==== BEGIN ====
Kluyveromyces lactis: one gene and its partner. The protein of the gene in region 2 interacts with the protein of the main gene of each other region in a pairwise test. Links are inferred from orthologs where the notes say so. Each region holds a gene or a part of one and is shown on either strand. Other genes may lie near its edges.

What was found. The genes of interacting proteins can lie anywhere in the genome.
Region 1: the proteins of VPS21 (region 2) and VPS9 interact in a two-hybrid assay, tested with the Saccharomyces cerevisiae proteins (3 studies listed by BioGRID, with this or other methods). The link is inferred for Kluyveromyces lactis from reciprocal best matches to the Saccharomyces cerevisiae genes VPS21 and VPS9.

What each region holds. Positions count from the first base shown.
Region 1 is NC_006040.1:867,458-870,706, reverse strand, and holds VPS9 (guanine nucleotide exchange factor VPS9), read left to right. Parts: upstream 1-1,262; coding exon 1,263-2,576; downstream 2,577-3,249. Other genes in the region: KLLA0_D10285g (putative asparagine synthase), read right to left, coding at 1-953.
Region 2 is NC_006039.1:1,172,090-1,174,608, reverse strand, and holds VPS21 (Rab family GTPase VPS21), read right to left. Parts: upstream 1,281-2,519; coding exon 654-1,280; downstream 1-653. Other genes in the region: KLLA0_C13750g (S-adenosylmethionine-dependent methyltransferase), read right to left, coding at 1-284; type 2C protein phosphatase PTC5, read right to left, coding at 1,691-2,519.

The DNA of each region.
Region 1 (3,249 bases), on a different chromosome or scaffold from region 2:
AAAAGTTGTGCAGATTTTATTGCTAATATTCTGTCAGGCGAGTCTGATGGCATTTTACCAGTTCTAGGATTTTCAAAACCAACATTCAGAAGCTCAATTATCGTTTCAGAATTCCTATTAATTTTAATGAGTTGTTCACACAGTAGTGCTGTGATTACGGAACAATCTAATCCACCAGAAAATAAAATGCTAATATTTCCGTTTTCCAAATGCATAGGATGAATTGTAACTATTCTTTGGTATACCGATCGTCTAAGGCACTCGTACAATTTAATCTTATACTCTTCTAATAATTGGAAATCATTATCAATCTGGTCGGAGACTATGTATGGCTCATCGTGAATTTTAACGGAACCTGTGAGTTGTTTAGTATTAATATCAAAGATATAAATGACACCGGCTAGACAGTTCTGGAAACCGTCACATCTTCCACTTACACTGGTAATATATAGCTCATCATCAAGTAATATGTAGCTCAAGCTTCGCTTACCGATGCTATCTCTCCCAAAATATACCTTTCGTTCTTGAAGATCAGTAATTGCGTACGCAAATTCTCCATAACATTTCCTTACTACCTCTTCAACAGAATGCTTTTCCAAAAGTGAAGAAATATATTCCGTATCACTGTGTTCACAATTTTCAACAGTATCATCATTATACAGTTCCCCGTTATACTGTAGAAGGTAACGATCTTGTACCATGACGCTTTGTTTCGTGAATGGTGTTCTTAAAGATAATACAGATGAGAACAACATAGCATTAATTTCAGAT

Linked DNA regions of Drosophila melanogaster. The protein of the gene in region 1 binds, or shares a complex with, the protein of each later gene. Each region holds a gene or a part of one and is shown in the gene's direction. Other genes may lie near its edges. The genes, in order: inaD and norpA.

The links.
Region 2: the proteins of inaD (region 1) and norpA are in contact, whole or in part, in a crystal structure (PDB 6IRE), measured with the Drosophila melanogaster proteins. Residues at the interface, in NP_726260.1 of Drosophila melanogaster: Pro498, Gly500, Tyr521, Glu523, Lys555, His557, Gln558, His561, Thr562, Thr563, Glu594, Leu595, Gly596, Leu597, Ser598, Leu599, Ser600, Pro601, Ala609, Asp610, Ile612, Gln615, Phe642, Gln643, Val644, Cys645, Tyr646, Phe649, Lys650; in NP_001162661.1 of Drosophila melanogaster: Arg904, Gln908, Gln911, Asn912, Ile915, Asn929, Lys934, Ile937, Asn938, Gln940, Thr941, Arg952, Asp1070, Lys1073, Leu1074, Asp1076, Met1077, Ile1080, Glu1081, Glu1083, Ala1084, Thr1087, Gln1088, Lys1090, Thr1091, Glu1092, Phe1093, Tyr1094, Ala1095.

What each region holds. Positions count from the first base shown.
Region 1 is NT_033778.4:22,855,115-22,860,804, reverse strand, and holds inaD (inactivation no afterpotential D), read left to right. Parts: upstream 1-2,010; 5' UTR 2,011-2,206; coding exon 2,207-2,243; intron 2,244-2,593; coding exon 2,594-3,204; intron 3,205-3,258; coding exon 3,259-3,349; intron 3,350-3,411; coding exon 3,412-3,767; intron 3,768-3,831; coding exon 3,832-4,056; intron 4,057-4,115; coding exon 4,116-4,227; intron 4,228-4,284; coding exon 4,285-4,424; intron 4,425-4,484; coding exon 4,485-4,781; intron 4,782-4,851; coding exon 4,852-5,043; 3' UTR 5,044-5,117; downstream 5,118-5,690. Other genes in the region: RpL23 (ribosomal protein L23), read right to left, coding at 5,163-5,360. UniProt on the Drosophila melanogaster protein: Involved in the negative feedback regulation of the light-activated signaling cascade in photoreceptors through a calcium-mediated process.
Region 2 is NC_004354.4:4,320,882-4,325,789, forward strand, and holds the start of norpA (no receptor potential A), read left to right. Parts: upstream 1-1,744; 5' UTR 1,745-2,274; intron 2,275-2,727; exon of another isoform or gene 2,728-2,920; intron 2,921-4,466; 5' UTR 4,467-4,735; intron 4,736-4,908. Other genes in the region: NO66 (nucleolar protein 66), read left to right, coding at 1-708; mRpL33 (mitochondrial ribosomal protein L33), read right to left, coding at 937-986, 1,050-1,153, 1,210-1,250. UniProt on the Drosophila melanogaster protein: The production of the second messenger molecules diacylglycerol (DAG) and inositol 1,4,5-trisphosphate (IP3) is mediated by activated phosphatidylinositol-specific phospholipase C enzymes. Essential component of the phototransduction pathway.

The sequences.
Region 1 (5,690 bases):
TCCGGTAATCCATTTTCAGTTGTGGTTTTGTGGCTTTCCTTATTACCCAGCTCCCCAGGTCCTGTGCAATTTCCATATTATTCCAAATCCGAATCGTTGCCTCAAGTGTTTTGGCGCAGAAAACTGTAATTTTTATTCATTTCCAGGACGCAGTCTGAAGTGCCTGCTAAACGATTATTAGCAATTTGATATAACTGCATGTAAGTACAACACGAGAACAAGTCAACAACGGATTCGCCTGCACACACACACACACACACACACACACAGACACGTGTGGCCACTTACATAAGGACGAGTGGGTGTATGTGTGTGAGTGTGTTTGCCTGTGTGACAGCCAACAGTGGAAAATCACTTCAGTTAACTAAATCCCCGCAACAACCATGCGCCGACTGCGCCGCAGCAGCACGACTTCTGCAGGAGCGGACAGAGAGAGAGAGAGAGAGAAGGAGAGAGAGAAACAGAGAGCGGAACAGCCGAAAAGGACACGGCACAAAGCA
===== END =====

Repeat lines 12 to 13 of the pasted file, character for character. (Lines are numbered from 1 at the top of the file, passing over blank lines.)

Region 2: the proteins of inaD (region 1) and norpA are in contact, whole or in part, in a crystal structure (PDB 6IRE), measured with the Drosophila melanogaster proteins. Residues at the interface, in NP_726260.1 of Drosophila melanogaster: Pro498, Gly500, Tyr521, Glu523, Lys555, His557, Gln558, His561, Thr562, Thr563, Glu594, Leu595, Gly596, Leu597, Ser598, Leu599, Ser600, Pro601, Ala609, Asp610, Ile612, Gln615, Phe642, Gln643, Val644, Cys645, Tyr646, Phe649, Lys650; in NP_001162661.1 of Drosophila melanogaster: Arg904, Gln908, Gln911, Asn912, Ile915, Asn929, Lys934, Ile937, Asn938, Gln940, Thr941, Arg952, Asp1070, Lys1073, Leu1074, Asp1076, Met1077, Ile1080, Glu1081, Glu1083, Ala1084, Thr1087, Gln1088, Lys1090, Thr1091, Glu1092, Phe1093, Tyr1094, Ala1095.

What each region holds. Positions count from the first base shown.